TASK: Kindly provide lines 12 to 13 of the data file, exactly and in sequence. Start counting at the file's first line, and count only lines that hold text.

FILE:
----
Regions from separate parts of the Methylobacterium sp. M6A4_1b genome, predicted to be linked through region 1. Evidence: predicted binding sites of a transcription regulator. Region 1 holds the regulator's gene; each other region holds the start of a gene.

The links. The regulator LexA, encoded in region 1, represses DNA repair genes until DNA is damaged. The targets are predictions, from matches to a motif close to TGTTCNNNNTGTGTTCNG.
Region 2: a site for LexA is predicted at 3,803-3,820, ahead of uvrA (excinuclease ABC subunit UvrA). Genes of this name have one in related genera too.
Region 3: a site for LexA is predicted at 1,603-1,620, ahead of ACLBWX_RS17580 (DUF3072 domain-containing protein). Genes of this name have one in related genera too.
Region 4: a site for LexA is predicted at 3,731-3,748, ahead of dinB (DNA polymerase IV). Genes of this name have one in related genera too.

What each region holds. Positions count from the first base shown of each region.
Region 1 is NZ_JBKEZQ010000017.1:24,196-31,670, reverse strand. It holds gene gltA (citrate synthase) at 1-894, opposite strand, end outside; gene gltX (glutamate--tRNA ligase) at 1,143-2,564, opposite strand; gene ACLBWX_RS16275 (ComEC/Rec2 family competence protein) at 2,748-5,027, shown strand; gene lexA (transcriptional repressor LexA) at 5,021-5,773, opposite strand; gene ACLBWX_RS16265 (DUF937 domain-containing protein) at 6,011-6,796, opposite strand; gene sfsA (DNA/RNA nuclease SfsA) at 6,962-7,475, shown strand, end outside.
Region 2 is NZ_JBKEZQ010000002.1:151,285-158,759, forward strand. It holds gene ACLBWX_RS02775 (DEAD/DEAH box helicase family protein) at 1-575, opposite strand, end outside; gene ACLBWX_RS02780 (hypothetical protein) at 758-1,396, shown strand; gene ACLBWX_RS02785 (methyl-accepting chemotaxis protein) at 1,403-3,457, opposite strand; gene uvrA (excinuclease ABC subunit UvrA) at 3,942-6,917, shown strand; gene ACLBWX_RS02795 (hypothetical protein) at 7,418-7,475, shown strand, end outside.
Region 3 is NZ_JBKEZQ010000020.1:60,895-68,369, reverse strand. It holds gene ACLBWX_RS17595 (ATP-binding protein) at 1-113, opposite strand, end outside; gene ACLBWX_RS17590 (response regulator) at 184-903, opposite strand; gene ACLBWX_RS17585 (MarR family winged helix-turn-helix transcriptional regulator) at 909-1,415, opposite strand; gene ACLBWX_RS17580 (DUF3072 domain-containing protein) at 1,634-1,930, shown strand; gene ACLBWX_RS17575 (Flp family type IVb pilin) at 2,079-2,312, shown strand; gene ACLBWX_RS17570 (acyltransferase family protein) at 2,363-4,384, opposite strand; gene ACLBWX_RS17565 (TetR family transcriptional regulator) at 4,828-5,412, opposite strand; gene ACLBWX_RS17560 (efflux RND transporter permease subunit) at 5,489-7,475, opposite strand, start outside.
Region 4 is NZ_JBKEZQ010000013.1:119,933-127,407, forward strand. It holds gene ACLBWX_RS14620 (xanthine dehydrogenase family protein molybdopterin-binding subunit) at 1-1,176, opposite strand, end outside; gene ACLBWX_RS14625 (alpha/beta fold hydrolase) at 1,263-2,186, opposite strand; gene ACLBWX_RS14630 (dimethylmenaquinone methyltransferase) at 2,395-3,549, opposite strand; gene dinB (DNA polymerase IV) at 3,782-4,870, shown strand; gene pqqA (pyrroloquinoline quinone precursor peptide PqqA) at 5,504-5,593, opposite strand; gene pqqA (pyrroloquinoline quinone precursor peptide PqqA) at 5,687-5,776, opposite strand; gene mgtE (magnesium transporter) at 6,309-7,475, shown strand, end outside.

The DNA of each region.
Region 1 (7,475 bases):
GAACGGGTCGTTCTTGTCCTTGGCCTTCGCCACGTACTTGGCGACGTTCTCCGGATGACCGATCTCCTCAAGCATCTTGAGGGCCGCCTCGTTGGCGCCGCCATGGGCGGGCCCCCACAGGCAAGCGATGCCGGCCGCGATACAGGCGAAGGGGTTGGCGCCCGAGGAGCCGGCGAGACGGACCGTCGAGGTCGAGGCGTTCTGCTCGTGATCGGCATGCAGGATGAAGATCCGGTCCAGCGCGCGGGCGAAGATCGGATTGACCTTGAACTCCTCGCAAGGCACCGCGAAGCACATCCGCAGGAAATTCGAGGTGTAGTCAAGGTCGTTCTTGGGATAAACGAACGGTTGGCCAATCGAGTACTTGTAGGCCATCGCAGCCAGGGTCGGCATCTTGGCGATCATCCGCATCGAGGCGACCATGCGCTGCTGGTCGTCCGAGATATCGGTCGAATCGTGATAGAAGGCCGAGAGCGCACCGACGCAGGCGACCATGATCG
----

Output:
Region 1 (7,475 bases):
GAACGGGTCGTTCTTGTCCTTGGCCTTCGCCACGTACTTGGCGACGTTCTCCGGATGACCGATCTCCTCAAGCATCTTGAGGGCCGCCTCGTTGGCGCCGCCATGGGCGGGCCCCCACAGGCAAGCGATGCCGGCCGCGATACAGGCGAAGGGGTTGGCGCCCGAGGAGCCGGCGAGACGGACCGTCGAGGTCGAGGCGTTCTGCTCGTGATCGGCATGCAGGATGAAGATCCGGTCCAGCGCGCGGGCGAAGATCGGATTGACCTTGAACTCCTCGCAAGGCACCGCGAAGCACATCCGCAGGAAATTCGAGGTGTAGTCAAGGTCGTTCTTGGGATAAACGAACGGTTGGCCAATCGAGTACTTGTAGGCCATCGCAGCCAGGGTCGGCATCTTGGCGATCATCCGCATCGAGGCGACCATGCGCTGCTGGTCGTCCGAGATATCGGTCGAATCGTGATAGAAGGCCGAGAGCGCACCGACGCAGGCGACCATGATCG